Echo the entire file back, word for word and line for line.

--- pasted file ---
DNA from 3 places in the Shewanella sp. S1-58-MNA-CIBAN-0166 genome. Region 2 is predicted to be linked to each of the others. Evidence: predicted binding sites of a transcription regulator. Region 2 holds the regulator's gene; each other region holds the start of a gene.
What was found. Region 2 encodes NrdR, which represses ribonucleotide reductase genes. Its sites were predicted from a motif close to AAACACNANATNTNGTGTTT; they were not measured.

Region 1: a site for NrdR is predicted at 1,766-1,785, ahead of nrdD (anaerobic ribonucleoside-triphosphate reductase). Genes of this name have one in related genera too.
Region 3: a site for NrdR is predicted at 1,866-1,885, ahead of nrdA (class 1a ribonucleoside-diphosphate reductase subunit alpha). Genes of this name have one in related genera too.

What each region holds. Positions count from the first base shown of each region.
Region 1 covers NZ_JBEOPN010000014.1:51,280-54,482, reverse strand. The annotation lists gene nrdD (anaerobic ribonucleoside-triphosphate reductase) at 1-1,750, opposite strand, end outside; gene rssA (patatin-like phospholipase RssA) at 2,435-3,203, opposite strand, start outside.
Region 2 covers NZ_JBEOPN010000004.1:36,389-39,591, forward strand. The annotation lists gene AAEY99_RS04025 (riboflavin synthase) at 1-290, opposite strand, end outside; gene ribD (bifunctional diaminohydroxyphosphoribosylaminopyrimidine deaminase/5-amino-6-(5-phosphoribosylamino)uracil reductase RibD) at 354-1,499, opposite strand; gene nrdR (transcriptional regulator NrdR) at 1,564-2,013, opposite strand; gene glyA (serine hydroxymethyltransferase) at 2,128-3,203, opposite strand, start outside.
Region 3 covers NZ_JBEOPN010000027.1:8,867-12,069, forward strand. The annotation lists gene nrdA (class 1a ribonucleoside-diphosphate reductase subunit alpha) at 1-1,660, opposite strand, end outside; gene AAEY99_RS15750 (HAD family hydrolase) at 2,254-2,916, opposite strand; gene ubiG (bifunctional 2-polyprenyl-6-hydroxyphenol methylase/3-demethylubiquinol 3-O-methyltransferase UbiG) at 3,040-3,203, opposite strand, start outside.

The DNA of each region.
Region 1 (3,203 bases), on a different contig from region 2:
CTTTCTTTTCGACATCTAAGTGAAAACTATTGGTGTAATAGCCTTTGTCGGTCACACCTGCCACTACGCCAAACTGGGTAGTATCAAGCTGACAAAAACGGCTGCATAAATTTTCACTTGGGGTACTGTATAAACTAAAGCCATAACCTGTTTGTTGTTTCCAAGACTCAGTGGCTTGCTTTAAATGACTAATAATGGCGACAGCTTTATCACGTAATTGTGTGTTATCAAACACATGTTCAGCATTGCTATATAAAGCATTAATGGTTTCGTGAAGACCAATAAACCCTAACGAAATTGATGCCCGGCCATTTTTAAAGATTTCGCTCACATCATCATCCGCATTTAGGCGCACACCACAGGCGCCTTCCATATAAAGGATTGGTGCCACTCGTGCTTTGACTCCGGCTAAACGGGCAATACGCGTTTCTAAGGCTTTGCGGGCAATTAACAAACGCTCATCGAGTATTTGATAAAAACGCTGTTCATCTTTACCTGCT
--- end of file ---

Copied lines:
DNA from 3 places in the Shewanella sp. S1-58-MNA-CIBAN-0166 genome. Region 2 is predicted to be linked to each of the others. Evidence: predicted binding sites of a transcription regulator. Region 2 holds the regulator's gene; each other region holds the start of a gene.
What was found. Region 2 encodes NrdR, which represses ribonucleotide reductase genes. Its sites were predicted from a motif close to AAACACNANATNTNGTGTTT; they were not measured.

Region 1: a site for NrdR is predicted at 1,766-1,785, ahead of nrdD (anaerobic ribonucleoside-triphosphate reductase). Genes of this name have one in related genera too.
Region 3: a site for NrdR is predicted at 1,866-1,885, ahead of nrdA (class 1a ribonucleoside-diphosphate reductase subunit alpha). Genes of this name have one in related genera too.

What each region holds. Positions count from the first base shown of each region.
Region 1 covers NZ_JBEOPN010000014.1:51,280-54,482, reverse strand. The annotation lists gene nrdD (anaerobic ribonucleoside-triphosphate reductase) at 1-1,750, opposite strand, end outside; gene rssA (patatin-like phospholipase RssA) at 2,435-3,203, opposite strand, start outside.
Region 2 covers NZ_JBEOPN010000004.1:36,389-39,591, forward strand. The annotation lists gene AAEY99_RS04025 (riboflavin synthase) at 1-290, opposite strand, end outside; gene ribD (bifunctional diaminohydroxyphosphoribosylaminopyrimidine deaminase/5-amino-6-(5-phosphoribosylamino)uracil reductase RibD) at 354-1,499, opposite strand; gene nrdR (transcriptional regulator NrdR) at 1,564-2,013, opposite strand; gene glyA (serine hydroxymethyltransferase) at 2,128-3,203, opposite strand, start outside.
Region 3 covers NZ_JBEOPN010000027.1:8,867-12,069, forward strand. The annotation lists gene nrdA (class 1a ribonucleoside-diphosphate reductase subunit alpha) at 1-1,660, opposite strand, end outside; gene AAEY99_RS15750 (HAD family hydrolase) at 2,254-2,916, opposite strand; gene ubiG (bifunctional 2-polyprenyl-6-hydroxyphenol methylase/3-demethylubiquinol 3-O-methyltransferase UbiG) at 3,040-3,203, opposite strand, start outside.

The DNA of each region.
Region 1 (3,203 bases), on a different contig from region 2:
CTTTCTTTTCGACATCTAAGTGAAAACTATTGGTGTAATAGCCTTTGTCGGTCACACCTGCCACTACGCCAAACTGGGTAGTATCAAGCTGACAAAAACGGCTGCATAAATTTTCACTTGGGGTACTGTATAAACTAAAGCCATAACCTGTTTGTTGTTTCCAAGACTCAGTGGCTTGCTTTAAATGACTAATAATGGCGACAGCTTTATCACGTAATTGTGTGTTATCAAACACATGTTCAGCATTGCTATATAAAGCATTAATGGTTTCGTGAAGACCAATAAACCCTAACGAAATTGATGCCCGGCCATTTTTAAAGATTTCGCTCACATCATCATCCGCATTTAGGCGCACACCACAGGCGCCTTCCATATAAAGGATTGGTGCCACTCGTGCTTTGACTCCGGCTAAACGGGCAATACGCGTTTCTAAGGCTTTGCGGGCAATTAACAAACGCTCATCGAGTATTTGATAAAAACGCTGTTCATCTTTACCTGCT